I bought verbatim bd-r discs. the drive came with one sample verbatim disc. iI burned 8 of them now and everyone turned out fine. I'm using it for backing up my home video files and pictures. my backups were getting to exceed 300 GB and using DVD-Rs were getting to be rediculus for my semi-yearly backups. (I also run backups to hard drives and to remote servers... just another layer of backup defense.)
    You are right, There is nothing wrong with Verbatim BD-R non-LTH media. It is very reliable. I use it myself. I was referring DVD DL media, when I said Verbatim DVD+R DL was the only good choice. I thought you might be considering using bargain DVD dual layer media instead of BD-R, but apparently not.

    Verbatim BD-R non-LTH media is a somehat safer choice than Verbatim BD-R LTH media. The LTH media, which costs a little less per disc than the non-LTH media does works well for some people, but certain Blu-Ray players and BD burners have problems with LTH BD media. I researched BD burners before I bought the Pioneer drive I'm using, and from what I remember, LG's BD burners can have difficulty with LTH media.
    Last edited by usually_quiet; 30th Mar 2013 at 10:30.
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  9. Member Cornucopia's Avatar
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    BTW, 4-layer BDs are actually called BDXL discs. They can come as 100GB (93GiB) or 128GB (119GiB) sizes. You probably won't be using them soon, as a single 100GB disc usually costs $80 USD (as of Nov'12)!

    The problem people had with CD sizes had more to do with figuring out how much recording time was available (AudioCD mode vs. Data mode). Once you understood the difference the mode had on the sector sizes, it's easy to recalc the capacities.

    If you always do a 1000/1024 (per 000) adjustment of capacity for your estimates, you'll never be shorthanded again.
    With kB, it's 97.6% of the claimed capacity.
    With MB, it's 95.3%.
    With GB, it's 93.1%.
    With TB, it's 90.9%.

    Scott
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  10. Member [_chef_]'s Avatar
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    Originally Posted by dorlow View Post
    So, I'm sure as the media gets larger, the amount of data that it can record compared to what it advertises is more noticable... Another question. This burner has the ability to burn up to a 4 layer bluray disc. I just looked at costs of a 3 layer disc and it's $100 a disc. I can't even find a 4 layer disc.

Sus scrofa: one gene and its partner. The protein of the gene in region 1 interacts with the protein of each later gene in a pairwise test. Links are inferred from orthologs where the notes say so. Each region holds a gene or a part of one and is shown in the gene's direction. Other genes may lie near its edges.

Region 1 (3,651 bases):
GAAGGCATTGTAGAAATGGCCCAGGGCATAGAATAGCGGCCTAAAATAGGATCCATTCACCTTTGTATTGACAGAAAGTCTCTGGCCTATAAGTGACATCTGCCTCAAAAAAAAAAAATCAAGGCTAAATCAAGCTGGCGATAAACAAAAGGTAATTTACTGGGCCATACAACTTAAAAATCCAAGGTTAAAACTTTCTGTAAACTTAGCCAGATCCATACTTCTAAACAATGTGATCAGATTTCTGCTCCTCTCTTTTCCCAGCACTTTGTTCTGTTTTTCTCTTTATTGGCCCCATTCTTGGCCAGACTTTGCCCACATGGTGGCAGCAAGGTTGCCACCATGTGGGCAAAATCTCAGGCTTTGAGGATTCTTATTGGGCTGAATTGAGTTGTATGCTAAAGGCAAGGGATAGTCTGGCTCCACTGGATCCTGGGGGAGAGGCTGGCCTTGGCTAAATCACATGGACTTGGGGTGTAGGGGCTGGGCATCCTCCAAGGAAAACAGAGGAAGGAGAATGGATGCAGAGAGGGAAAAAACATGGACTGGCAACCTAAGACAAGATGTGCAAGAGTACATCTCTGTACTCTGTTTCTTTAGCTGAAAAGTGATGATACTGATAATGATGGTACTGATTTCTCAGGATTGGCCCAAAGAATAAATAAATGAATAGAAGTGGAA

$100 for a 3layer (TL) BD-R is a ripoff, it can be obtained for 35 and above...
    QL aka 4layer BD-R is available for about 90 or so, whoever needs that.

    Anything else were explained en detail already. MB versus MiB etc pp.
    *** Now that you have read me, do some other things. ***
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    Of course he means Mebibyte (MiB), but it's a common error to call it Megabyte (MB) nevertheless. All Windows operating systems do it. So with that in mind, it's confusing, and still wrong, yet common.

    Originally Posted by givens View Post
    And it seems your calculator is broken, as this should be 4482.
    It's 4482.625 MiB to be precise, I guess he just rounded it up to 4483.

    2,295,104 sectors on a DVD+R, 2048 Bytes each = 4482.625 MiB.

    Originally Posted by givens View Post
    In practice, it's a whole lot less because of file system headers (=overhead).
    You are wrong. You can put exactly 4482.625 MiB of user data on a DVD+R. I have done it before, I once put 4482.5 MiB on a DVD+R, so there was only 128 KiB of space left. No problem by the way with quality MCC 004 (made in Taiwan or UAE) media.
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  12. Mod Neophyte Super Moderator redwudz's Avatar
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    Just to add, if you are curious about optical media capacities, just look to the upper left on this page for 'WHAT IS' Blu-ray, DVD, and you can see the capacities, structure and formats of each type of optical disc.

    I started using Verbatim BDR discs for data backup some time ago. Per gigabyte, they are cheaper than DVD DL media. I have used some Verbatim BDR DL Japanese branded media that I found on line and it also works very well with my Pioneer burners. I only use ImgBurn to burn my optical media.

    And welcome to our forums.